Stars: Rhonda Fleming, William Lundigan and Raymond Burr
I'll take any opportunity I can find to watch a William Castle movie, even when it isn't one of his trademark gimmick horror flicks. This time around it's a historical drama, beginning with the assassination of Julius Caesar in 44 BC. We'd call Ironside to investigate but that's Raymond Burr standing over his dead body as Mark Anthony. Rome is in turmoil as everyone vies for succession with swords and arrows. This film had a budget of about ten bucks, nine of which were spent on background paintings, but these battles are superior in my mind to those in the far more expensive epic blockbuster Solomon and Sheba six years later. Even though some of these chariots look like they're made of cardboard, the people dying are people rather than dummies, the swords slice into bodies and arrows hit backs firmly and the whole thing is so blisteringly fast that we don't even have time to catch our breath, let alone think about what we're seeing.
It's over soon, the forces of Mark Anthony and Octavius winning the day. Cassius commits suicide, leaving a note in his hand reading, 'The cause is hopeless'. Capt Lucilius brings the news to Brutus, who gives up the fight. He's a faithful servant who's even willing to take his place when they come for him, but Mark Anthony sees through that and hires him, once Brutus is found dead by his own hand, promoting him to general. Even with Rome restored to peace, there are conquests to be made, beginning with the serpent of the Nile of the title: Cleopatra. Luckily Lucilius was head of Caesar's private guard when he was engrossed with the Egyptian queen.
There's much to be engrossed with here. The visuals often look lavish, as long as those scenes that don't reuse sets from Columbia's Salome, made the same year, skip by so quickly you can't concentrate on the Halloween costumes, plastic props and painted backgrounds. The biggest giveaway that there's very little budget to work with are the scenes that dispose of almost everything except the leads and a single set. When Cleopatra's fleet sails into Tarsus, it's a painting backing moving water, while the welcoming committee is Raymond Burr and William Lundigan, who plays Lucilius, looking out of a window. For all his lack of budget though, William Castle was a highly skilful filmmaker who knew how to keep our attention for a swift 81 minutes.
After all, who's looking at the props and the backgrounds when we have Julie Newmar playing a gilded dancer, painted gold from head to foot, writhing around as two female guards brandish whips and assist with the exotic dance. In fact she wasn't even Julie Newmar yet, this being her third film and first credit; she remained Julie Newmeyer on screen, whenever she got a credit, until 1959's Li'l Abner. If Newmar wasn't enough, there's the charming Rhonda Fleming to play Cleopatra and Jane Easton and Jean Byron both outshining her, as Anthony's woman Cytheria and Cleopatra's handmaiden Charmion respectively.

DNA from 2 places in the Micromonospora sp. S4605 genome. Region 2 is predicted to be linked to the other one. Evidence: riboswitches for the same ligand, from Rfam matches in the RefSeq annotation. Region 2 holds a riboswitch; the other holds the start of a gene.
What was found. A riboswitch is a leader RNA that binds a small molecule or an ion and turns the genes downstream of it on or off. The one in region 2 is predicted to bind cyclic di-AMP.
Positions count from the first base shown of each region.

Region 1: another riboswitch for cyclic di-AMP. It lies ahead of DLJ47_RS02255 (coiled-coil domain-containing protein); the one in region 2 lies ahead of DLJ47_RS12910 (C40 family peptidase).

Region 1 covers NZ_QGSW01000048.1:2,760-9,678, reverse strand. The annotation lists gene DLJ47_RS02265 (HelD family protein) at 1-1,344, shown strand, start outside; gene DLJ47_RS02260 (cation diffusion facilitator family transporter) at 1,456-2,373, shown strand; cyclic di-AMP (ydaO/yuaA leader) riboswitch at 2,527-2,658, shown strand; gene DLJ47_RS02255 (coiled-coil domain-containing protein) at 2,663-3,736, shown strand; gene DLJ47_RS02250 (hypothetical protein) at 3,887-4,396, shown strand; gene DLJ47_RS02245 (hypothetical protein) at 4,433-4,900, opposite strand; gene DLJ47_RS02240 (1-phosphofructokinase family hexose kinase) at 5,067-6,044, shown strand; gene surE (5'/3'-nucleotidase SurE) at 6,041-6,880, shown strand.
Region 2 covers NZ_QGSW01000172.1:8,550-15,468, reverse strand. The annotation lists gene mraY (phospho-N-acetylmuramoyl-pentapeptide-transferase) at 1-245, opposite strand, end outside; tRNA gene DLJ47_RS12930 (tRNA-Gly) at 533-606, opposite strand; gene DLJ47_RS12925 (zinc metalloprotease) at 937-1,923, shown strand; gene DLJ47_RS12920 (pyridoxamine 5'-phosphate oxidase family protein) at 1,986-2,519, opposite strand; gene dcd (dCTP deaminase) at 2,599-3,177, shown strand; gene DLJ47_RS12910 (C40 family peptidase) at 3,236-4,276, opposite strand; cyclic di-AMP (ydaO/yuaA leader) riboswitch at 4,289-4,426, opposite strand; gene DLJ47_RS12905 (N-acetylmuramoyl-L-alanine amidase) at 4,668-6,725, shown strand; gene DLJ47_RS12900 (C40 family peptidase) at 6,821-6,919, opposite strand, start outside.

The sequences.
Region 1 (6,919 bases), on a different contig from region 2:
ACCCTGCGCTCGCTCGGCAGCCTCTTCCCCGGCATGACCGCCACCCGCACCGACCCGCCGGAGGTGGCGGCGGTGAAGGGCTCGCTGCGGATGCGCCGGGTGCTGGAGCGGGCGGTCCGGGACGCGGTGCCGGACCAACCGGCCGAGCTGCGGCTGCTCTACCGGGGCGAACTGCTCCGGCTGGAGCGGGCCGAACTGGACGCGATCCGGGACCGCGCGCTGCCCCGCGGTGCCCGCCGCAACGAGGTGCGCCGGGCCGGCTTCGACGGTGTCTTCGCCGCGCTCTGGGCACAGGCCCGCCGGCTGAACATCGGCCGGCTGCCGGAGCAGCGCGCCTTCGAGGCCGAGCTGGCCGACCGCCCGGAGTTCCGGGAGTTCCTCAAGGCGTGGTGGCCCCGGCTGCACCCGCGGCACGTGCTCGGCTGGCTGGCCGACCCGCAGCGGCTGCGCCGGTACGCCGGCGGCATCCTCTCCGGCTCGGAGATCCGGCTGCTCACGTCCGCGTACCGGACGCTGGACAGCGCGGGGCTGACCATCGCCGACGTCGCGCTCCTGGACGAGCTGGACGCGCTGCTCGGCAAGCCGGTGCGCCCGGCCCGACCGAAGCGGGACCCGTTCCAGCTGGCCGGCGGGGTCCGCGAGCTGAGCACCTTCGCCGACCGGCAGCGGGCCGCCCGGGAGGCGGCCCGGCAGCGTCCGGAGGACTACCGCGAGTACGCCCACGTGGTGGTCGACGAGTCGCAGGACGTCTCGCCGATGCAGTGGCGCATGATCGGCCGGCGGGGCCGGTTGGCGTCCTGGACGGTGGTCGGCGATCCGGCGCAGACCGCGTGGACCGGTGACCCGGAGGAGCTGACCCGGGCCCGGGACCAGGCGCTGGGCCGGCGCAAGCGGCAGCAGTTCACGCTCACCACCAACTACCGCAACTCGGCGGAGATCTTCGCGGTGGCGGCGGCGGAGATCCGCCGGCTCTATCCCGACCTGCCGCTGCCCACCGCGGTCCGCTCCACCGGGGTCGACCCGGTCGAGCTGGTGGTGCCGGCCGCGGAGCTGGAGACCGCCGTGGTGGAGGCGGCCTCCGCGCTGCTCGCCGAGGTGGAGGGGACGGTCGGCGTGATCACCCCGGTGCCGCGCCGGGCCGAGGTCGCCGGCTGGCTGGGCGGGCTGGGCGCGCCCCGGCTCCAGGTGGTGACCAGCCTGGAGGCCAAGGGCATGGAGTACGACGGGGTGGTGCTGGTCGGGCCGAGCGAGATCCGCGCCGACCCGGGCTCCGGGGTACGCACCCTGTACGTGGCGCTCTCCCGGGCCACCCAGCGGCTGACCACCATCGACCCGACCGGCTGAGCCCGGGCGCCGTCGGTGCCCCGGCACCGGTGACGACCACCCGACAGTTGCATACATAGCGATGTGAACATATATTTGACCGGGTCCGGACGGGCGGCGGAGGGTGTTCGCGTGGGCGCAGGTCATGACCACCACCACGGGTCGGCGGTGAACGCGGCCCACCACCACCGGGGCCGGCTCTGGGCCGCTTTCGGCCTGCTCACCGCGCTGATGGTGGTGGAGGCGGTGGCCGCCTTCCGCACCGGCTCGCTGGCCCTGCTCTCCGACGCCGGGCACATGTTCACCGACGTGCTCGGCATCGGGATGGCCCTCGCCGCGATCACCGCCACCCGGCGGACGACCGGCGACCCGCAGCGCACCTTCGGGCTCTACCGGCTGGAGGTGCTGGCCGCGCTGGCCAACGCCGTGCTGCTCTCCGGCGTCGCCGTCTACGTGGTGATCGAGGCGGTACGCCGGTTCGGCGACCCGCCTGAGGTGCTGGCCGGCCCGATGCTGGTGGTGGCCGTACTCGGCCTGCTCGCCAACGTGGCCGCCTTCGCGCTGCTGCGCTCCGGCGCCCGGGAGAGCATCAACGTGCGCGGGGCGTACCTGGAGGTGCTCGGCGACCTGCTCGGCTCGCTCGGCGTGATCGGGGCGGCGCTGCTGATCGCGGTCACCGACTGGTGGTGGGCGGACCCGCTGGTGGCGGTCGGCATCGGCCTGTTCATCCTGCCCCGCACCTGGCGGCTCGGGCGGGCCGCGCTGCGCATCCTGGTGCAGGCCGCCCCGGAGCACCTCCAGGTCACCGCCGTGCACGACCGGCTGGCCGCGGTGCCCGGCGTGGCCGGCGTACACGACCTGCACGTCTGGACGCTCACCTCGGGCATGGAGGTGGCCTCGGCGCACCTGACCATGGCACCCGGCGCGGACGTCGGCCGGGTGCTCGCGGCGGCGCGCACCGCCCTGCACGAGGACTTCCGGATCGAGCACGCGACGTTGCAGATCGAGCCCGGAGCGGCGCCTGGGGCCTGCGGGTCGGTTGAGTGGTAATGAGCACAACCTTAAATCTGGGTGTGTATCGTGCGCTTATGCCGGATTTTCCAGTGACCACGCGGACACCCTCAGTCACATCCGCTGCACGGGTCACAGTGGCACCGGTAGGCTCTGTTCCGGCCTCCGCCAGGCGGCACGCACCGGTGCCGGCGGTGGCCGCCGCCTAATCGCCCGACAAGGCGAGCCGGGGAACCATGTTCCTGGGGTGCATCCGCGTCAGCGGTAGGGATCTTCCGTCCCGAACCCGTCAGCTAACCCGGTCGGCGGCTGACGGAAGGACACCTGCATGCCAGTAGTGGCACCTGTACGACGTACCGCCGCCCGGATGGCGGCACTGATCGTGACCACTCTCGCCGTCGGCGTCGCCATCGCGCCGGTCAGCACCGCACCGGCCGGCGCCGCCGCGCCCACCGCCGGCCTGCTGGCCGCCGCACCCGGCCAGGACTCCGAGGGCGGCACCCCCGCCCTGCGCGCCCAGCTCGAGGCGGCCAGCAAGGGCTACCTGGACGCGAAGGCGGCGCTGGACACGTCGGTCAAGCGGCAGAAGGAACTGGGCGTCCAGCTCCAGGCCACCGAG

The dialogue plays well, this being written cleverly in the pulp tradition and delivered well. If you can get by the American accents, this would work well as a radio play, though there's not a lot of explanation as to why both Mark Anthony and his general can effectively win Rome and promptly ignore it to live in Alexandria and pursue the queen. There is a story, with all sorts of intrigue and politicking but none of it really matters much in the grand scheme of things. It's pretty easy to forget what's going on and just sleepwalk through it, ignoring things like the hollow wooden bar holding the gate to Cleopatra's palace closed because of the bear wrestling and the fireball throwing and the hard hitting stunts.
Burr may look a little ridiculous in this sort of costume but he sounds as demonstrative as ever. He simply couldn't sound bad even if he was paid to. Lundigan is pretty good as Gen Lucilius. Even though he's hardly the actor Burr is, he's more watchable here because he fits the material better. Burr deserved better but Lundigan fit the B movie mould well. He admitted that he got stuck in B pictures because he was 'so damned cooperative. Not only did I accept the bad pictures but I accepted lousy parts in those bad pictures.' Another reason is that he was just so good in pulp roles, as good here fighting intruders in his Roman nightgown as playing cops and priests and newspapermen.
While a few people contribute, the real credit here goes to director William Castle and writer Robert E Kent, who spin this yarn so fast that we can't help but get caught up in it. It's nonsense, of course, but it's enjoyable nonsense told well. It's a mid period Castle, that third of his career that I've seen so little of. He was a prolific man in the mid fifties, churning out four films in 1953 and 1955 and no less than eight in 1954, all inviting pulp titles like Slaves of Babylon, Drums of Tahiti and The Saracen Blade. Mostly I've seen his early detective serial films and his later horror movies and these mid period films, like The Law vs Billy the Kid and The Houston Story don't stand up too well in comparison. This one fits pretty well with those: fun but inconsequential.